It’s important to remember that chaos creates opportunity. Like our Contrarian namesake, we do not shy from market sectors that others avoid, too paralyzed by uncertainty to act. In late March, we put a little over 2 percent of the portfolio into the travel space, specifically into well-financed companies that have a long enough runway to get through a temporary shutdown or even longer delay in travel-and-leisure spending. We purchased Booking Holdings (

BKNG, Financial), or “Booking,” at what we believe are low double-digit multiples of enterprise-value-to-trailing earnings. We did not take this position, however, simply because it was trading at a low multiple of our estimate of trailing or normalized earnings. Instead, Booking attracted us with, in our view, the long-term strength of its business and a strong balance sheet with net cash, further complemented by several billion dollars of investments in various securities. We also expect Booking to pare its expense structure, albeit with some lag, to protect profitability. We believe those attributes should more than sufficiently ensure that Booking emerges from the other side of this pandemic in a stronger position than its poorly financed peers. Regardless of what the new normal looks like, we are highly confident that Booking, with excellent stewards of its business and capital at the helm, will emerge as a profitable company generating excellent free cash flow.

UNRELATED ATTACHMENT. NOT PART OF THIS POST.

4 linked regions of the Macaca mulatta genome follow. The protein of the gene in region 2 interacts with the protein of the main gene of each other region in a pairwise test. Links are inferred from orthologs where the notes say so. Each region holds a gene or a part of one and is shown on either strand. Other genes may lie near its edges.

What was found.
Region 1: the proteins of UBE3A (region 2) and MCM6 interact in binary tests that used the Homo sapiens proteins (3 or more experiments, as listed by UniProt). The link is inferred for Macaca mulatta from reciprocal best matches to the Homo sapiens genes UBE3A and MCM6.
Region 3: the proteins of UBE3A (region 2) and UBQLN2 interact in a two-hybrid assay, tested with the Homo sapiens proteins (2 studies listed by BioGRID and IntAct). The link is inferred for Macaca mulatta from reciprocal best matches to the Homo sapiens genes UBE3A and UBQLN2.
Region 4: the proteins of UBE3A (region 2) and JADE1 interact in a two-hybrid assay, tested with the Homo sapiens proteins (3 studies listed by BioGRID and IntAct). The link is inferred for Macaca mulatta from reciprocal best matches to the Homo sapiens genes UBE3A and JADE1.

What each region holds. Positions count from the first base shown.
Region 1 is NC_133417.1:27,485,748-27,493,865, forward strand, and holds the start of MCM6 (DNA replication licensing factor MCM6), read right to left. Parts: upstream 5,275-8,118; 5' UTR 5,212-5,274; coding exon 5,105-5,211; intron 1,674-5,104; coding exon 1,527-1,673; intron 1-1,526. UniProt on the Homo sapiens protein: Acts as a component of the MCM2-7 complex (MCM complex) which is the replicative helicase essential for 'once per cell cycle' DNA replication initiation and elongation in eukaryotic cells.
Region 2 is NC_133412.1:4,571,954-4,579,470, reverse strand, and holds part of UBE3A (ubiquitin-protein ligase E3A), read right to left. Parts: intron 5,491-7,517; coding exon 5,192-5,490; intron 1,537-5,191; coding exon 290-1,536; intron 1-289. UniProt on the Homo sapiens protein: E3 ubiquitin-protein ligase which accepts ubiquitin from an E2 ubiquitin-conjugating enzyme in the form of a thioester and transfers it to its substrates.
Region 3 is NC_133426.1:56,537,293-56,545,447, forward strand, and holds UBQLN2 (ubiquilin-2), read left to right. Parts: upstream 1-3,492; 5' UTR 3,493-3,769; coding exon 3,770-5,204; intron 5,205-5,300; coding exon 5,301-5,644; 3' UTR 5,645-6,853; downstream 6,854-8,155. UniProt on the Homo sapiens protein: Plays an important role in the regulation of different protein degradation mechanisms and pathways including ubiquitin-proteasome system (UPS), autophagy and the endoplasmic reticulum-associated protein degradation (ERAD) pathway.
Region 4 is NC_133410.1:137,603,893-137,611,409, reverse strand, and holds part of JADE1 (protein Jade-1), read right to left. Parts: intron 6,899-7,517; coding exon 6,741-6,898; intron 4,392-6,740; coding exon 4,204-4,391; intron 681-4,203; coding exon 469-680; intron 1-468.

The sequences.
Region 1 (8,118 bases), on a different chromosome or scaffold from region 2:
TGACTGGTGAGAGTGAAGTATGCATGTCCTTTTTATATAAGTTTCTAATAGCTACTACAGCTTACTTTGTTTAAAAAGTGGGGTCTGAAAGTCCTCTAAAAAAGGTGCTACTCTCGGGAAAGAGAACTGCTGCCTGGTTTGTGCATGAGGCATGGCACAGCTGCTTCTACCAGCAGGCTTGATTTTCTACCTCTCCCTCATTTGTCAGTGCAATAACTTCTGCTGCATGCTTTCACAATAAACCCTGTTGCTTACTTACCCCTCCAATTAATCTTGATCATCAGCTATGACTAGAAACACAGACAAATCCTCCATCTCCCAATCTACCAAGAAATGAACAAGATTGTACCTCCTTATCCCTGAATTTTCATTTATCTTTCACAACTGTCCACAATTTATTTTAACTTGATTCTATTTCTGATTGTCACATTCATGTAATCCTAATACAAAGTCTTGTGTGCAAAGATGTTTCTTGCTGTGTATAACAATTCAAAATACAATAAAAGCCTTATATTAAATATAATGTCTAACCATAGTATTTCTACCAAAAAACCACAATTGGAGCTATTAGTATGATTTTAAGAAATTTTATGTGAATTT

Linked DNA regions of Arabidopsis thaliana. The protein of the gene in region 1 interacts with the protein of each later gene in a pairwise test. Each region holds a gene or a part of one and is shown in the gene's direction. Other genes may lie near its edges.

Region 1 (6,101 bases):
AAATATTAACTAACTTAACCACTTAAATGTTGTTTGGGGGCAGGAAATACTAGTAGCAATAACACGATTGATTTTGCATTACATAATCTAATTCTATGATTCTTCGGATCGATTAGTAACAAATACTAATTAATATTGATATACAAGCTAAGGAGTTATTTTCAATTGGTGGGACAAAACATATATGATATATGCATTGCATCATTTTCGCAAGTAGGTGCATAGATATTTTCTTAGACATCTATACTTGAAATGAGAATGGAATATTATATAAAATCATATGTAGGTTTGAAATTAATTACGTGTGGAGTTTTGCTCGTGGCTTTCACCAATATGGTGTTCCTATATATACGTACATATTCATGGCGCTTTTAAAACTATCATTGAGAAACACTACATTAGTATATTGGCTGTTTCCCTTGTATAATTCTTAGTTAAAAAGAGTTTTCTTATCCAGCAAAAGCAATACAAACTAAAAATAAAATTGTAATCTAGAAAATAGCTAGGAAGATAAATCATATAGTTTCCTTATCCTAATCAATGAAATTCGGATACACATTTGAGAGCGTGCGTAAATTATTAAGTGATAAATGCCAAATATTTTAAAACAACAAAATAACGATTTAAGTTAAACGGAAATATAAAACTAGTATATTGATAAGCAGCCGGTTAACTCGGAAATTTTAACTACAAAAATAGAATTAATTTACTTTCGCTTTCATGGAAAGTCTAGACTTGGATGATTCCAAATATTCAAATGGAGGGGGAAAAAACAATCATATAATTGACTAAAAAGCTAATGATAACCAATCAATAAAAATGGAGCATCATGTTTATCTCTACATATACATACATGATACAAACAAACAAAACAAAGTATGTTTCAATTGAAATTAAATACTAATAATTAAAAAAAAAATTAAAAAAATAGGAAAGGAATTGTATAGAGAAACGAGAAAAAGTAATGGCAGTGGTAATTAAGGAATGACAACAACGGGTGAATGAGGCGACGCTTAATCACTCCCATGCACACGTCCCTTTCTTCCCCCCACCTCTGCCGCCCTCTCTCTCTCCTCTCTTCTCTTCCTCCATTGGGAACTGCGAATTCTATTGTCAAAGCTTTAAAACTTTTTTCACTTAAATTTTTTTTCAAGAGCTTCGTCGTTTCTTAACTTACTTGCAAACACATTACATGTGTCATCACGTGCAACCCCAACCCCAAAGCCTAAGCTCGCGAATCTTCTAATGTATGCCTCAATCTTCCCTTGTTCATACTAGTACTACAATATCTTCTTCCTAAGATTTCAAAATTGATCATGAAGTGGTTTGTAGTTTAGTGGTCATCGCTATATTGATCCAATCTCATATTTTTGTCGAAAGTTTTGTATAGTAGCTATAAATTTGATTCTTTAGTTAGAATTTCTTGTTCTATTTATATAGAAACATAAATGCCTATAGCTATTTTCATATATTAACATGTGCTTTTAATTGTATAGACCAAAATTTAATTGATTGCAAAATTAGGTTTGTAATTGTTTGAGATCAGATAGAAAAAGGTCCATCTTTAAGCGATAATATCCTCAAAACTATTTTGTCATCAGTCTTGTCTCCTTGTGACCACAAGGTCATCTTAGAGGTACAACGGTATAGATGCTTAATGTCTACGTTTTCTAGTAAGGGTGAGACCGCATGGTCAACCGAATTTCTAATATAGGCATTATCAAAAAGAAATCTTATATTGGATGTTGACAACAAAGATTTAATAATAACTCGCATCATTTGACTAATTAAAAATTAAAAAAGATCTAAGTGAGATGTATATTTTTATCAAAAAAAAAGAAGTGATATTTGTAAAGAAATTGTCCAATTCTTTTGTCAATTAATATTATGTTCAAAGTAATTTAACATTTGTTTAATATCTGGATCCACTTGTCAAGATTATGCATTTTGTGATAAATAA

We also took advantage of market weakness to add more than a dozen new positions in companies that have sat for years on our wish list and whose stock price declines finally afforded us appealing opportunities to buy.

The long view

We enumerate below some significant drivers of performance relative to the indices over the last decade. The Fund has met its objectives despite certain headwinds, and in the future, some headwinds may turn into tailwinds. We have not, however, positioned the portfolio to depend on the direction of the wind.